Changes in cell metabolism and plasma membrane potential have been linked to shifts between tissue growth and differentiation, and to developmental patterning. How such changes mediate these effects is poorly understood. Here, we use the developing wing of Drosophila to investigate the interplay between cell metabolism and a key developmental regulator—the Hedgehog (Hh) signalling pathway. We show that reducing glycolysis both lowers steady-state levels of ATP and stabilizes Smoothened (Smo), the 7-pass transmembrane protein that transduces the Hh signal. As a result, the transcription factor Cubitus interruptus accumulates in its full-length, transcription activating form. We show that glycolysis is required to maintain the plasma membrane potential and that plasma membrane depolarization blocks cellular uptake of N-acylethanolamides—lipoprotein-borne Hh pathway inhibitors required for Smo destabilization. Similarly, pharmacological inhibition of glycolysis in mammalian cells induces ciliary translocation of Smo—a key step in pathway activation—in the absence of Hh. Thus, changes in cell metabolism alter Hh signalling through their effects on plasma membrane potential.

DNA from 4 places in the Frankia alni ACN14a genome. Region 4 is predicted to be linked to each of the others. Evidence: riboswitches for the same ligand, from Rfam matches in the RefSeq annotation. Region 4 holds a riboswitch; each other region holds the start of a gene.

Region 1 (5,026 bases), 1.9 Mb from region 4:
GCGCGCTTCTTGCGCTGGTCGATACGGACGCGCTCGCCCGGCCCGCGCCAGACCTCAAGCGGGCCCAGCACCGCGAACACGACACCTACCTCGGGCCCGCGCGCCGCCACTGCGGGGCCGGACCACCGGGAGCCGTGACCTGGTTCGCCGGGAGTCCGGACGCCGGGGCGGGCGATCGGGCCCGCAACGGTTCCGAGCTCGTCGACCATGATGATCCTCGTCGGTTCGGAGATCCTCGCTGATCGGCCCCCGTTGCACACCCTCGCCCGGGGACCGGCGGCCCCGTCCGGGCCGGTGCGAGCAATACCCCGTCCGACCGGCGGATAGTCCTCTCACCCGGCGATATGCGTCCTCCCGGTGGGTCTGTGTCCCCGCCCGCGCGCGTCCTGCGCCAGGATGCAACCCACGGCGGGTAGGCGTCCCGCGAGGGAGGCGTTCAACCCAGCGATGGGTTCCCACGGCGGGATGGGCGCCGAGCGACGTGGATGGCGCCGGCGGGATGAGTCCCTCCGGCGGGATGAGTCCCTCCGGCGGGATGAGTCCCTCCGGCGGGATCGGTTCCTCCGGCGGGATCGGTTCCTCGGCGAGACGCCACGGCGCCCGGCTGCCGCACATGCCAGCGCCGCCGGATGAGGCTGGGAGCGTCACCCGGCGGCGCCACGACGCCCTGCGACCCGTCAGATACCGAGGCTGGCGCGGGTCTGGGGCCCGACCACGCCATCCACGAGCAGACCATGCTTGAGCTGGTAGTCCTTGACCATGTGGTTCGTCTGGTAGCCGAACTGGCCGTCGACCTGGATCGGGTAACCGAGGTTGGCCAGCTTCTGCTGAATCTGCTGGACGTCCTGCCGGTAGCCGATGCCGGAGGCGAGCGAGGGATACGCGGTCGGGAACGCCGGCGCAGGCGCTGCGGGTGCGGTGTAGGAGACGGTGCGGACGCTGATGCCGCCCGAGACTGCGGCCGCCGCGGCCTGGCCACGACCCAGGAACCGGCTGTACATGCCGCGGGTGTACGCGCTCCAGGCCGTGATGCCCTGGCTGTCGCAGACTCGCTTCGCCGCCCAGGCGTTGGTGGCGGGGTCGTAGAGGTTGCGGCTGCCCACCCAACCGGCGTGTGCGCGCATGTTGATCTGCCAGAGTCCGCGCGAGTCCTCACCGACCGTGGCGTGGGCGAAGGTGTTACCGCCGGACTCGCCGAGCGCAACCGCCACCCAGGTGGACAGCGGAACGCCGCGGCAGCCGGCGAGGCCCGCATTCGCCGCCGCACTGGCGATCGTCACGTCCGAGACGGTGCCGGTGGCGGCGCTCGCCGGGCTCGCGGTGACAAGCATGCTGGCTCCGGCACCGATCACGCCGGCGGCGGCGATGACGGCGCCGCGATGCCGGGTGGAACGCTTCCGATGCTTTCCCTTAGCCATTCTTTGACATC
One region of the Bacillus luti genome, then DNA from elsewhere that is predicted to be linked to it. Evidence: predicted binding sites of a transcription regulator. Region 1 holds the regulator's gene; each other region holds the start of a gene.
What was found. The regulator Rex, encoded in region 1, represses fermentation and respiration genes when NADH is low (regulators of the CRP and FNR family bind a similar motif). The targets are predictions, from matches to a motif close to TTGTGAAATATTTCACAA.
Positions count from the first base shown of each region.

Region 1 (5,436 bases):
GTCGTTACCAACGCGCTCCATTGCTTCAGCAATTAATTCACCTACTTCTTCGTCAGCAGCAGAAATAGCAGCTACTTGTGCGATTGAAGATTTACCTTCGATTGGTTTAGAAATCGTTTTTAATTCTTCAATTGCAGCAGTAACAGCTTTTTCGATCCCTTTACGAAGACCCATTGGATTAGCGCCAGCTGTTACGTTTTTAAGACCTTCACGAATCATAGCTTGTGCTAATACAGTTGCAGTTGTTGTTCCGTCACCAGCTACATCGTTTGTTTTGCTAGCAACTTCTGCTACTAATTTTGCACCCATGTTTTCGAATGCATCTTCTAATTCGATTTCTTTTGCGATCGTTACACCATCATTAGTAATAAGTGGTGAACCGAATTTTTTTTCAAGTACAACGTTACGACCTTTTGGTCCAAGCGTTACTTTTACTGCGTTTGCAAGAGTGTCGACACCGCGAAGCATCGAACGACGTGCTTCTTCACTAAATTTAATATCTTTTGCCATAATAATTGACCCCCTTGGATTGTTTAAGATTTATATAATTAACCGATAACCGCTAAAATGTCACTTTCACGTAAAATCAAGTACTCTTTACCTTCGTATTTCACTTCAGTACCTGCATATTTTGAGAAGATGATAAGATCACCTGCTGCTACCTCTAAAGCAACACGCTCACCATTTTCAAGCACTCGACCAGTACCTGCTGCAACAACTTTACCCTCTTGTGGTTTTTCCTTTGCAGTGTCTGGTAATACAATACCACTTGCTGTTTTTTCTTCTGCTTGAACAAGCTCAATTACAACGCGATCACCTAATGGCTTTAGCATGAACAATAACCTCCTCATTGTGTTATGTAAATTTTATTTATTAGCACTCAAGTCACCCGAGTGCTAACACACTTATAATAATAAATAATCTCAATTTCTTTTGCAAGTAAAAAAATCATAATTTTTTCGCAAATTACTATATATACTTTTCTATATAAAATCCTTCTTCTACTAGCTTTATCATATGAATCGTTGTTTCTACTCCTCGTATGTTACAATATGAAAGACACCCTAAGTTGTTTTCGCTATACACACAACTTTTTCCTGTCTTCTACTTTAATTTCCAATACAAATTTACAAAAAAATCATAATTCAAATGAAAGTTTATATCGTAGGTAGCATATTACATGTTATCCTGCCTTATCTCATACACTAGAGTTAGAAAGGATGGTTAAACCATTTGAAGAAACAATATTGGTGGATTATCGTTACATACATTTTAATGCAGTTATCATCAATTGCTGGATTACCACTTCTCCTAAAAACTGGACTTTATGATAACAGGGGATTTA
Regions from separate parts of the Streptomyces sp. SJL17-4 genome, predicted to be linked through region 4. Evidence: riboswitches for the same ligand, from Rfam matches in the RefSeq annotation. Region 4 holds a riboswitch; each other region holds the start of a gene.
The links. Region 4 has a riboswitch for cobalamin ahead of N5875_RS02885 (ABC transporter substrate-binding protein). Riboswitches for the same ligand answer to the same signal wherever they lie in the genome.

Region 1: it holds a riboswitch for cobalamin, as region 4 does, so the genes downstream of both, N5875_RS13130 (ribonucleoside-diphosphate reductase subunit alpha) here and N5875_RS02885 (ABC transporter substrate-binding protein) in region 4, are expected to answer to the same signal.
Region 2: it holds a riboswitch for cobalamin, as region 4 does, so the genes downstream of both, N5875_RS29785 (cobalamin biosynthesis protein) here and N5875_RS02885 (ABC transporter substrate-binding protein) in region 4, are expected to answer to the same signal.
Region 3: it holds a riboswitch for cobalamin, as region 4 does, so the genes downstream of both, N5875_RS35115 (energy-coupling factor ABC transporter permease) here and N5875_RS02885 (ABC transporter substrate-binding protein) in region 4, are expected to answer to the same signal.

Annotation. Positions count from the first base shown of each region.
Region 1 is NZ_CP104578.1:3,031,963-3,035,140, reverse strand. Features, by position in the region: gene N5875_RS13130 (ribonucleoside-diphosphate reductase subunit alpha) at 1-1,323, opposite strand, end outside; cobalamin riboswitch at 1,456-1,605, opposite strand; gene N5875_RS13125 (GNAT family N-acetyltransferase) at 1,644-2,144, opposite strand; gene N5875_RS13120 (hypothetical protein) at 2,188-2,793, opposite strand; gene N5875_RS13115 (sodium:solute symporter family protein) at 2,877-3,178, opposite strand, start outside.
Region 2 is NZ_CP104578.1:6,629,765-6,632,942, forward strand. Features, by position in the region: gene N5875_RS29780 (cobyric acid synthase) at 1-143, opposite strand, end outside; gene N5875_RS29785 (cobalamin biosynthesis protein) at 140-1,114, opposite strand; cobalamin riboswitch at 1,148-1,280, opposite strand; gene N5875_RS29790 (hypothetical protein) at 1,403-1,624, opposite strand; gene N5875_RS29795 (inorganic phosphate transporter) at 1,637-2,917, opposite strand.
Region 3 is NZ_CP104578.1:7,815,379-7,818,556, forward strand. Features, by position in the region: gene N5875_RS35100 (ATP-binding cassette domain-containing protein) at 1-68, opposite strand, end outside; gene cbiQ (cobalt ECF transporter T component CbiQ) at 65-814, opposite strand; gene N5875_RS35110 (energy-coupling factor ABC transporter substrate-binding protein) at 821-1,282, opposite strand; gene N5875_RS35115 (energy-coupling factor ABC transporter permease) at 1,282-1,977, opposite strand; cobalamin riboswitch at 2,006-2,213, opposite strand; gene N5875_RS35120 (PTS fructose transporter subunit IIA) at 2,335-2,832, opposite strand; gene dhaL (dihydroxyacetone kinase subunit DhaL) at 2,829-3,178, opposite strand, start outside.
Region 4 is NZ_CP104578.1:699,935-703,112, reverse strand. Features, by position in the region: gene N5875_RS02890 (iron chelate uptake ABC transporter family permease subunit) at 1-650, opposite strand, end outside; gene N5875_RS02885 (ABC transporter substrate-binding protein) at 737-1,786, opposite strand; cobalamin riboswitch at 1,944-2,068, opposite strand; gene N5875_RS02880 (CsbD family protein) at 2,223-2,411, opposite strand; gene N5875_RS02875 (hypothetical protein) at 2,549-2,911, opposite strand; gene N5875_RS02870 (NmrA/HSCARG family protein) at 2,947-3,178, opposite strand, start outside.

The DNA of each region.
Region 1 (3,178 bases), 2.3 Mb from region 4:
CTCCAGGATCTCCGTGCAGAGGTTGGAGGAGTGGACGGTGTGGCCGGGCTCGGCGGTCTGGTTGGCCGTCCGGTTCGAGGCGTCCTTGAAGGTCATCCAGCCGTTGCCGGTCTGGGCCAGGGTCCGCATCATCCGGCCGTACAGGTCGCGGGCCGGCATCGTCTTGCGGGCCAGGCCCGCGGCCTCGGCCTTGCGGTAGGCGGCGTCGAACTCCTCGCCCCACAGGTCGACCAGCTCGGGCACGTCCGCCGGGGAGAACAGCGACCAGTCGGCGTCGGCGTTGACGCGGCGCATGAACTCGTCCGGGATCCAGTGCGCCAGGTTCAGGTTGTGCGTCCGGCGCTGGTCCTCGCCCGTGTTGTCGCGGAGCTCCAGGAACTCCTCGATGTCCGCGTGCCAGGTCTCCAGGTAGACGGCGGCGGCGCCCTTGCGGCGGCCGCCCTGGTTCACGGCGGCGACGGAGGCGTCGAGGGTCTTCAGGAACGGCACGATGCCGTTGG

- hedgehog signalling
- plasma membrane potential
ASJC Scopus subject areas
- Molecular Biology
- Biochemistry, Genetics and Molecular Biology(all)
- Immunology and Microbiology(all)